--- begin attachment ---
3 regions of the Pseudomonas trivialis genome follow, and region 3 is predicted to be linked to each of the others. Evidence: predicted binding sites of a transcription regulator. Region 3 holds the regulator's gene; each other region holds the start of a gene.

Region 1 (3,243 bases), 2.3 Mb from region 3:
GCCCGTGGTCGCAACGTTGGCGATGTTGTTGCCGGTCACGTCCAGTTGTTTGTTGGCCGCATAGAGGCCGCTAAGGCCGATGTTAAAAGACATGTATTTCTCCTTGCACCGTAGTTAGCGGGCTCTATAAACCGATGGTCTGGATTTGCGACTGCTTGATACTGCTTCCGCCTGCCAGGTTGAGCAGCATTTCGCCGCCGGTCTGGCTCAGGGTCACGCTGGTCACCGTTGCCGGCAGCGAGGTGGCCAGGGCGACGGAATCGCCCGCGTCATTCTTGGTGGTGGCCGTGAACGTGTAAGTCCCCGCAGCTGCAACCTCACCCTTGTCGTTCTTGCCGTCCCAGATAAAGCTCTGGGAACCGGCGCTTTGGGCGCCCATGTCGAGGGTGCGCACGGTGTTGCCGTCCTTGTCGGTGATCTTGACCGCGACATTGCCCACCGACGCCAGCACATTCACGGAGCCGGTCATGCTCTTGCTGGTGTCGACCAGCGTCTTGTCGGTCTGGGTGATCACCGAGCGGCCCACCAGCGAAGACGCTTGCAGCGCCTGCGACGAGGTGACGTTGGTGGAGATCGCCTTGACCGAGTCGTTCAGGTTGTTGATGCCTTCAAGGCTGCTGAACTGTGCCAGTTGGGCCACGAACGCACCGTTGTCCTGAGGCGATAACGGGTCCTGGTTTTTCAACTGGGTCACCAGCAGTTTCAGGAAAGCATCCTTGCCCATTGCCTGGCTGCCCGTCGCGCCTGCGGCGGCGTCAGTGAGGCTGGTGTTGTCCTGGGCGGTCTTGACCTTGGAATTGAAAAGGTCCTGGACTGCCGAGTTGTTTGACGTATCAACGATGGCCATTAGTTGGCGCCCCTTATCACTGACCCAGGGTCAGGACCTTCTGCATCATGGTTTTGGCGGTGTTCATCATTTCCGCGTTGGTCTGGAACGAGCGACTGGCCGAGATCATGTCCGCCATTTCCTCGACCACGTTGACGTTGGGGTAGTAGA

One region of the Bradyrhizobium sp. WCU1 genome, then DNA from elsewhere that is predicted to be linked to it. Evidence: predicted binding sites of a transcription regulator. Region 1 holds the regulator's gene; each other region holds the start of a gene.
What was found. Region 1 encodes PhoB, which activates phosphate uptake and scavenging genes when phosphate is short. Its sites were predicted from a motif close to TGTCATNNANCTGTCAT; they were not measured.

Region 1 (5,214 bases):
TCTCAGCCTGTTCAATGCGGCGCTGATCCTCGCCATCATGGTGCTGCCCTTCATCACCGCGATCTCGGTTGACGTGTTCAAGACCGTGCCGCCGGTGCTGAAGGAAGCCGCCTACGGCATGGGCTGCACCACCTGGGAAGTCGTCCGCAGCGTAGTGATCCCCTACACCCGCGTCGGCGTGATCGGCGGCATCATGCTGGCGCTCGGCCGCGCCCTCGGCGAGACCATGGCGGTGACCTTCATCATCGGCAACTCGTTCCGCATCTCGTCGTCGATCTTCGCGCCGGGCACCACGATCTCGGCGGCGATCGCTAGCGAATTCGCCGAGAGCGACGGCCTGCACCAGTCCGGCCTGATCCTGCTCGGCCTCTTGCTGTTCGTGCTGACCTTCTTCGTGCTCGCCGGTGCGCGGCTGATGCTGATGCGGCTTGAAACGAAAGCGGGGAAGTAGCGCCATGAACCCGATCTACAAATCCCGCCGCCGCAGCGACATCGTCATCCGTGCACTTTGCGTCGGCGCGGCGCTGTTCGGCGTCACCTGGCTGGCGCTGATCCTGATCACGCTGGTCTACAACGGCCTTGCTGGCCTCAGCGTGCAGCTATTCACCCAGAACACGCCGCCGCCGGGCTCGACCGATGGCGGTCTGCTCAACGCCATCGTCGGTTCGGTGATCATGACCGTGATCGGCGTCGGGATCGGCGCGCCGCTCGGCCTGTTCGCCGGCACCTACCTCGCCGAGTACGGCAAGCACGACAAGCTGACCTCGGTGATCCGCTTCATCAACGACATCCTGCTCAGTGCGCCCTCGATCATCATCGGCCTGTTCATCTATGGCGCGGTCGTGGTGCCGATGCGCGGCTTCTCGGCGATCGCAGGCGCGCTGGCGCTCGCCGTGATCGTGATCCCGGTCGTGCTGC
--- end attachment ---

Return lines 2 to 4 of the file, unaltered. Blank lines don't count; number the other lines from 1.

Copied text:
Region 1 (3,243 bases), 2.3 Mb from region 3:
GCCCGTGGTCGCAACGTTGGCGATGTTGTTGCCGGTCACGTCCAGTTGTTTGTTGGCCGCATAGAGGCCGCTAAGGCCGATGTTAAAAGACATGTATTTCTCCTTGCACCGTAGTTAGCGGGCTCTATAAACCGATGGTCTGGATTTGCGACTGCTTGATACTGCTTCCGCCTGCCAGGTTGAGCAGCATTTCGCCGCCGGTCTGGCTCAGGGTCACGCTGGTCACCGTTGCCGGCAGCGAGGTGGCCAGGGCGACGGAATCGCCCGCGTCATTCTTGGTGGTGGCCGTGAACGTGTAAGTCCCCGCAGCTGCAACCTCACCCTTGTCGTTCTTGCCGTCCCAGATAAAGCTCTGGGAACCGGCGCTTTGGGCGCCCATGTCGAGGGTGCGCACGGTGTTGCCGTCCTTGTCGGTGATCTTGACCGCGACATTGCCCACCGACGCCAGCACATTCACGGAGCCGGTCATGCTCTTGCTGGTGTCGACCAGCGTCTTGTCGGTCTGGGTGATCACCGAGCGGCCCACCAGCGAAGACGCTTGCAGCGCCTGCGACGAGGTGACGTTGGTGGAGATCGCCTTGACCGAGTCGTTCAGGTTGTTGATGCCTTCAAGGCTGCTGAACTGTGCCAGTTGGGCCACGAACGCACCGTTGTCCTGAGGCGATAACGGGTCCTGGTTTTTCAACTGGGTCACCAGCAGTTTCAGGAAAGCATCCTTGCCCATTGCCTGGCTGCCCGTCGCGCCTGCGGCGGCGTCAGTGAGGCTGGTGTTGTCCTGGGCGGTCTTGACCTTGGAATTGAAAAGGTCCTGGACTGCCGAGTTGTTTGACGTATCAACGATGGCCATTAGTTGGCGCCCCTTATCACTGACCCAGGGTCAGGACCTTCTGCATCATGGTTTTGGCGGTGTTCATCATTTCCGCGTTGGTCTGGAACGAGCGACTGGCCGAGATCATGTCCGCCATTTCCTCGACCACGTTGACGTTGGGGTAGTAGA

One region of the Bradyrhizobium sp. WCU1 genome, then DNA from elsewhere that is predicted to be linked to it. Evidence: predicted binding sites of a transcription regulator. Region 1 holds the regulator's gene; each other region holds the start of a gene.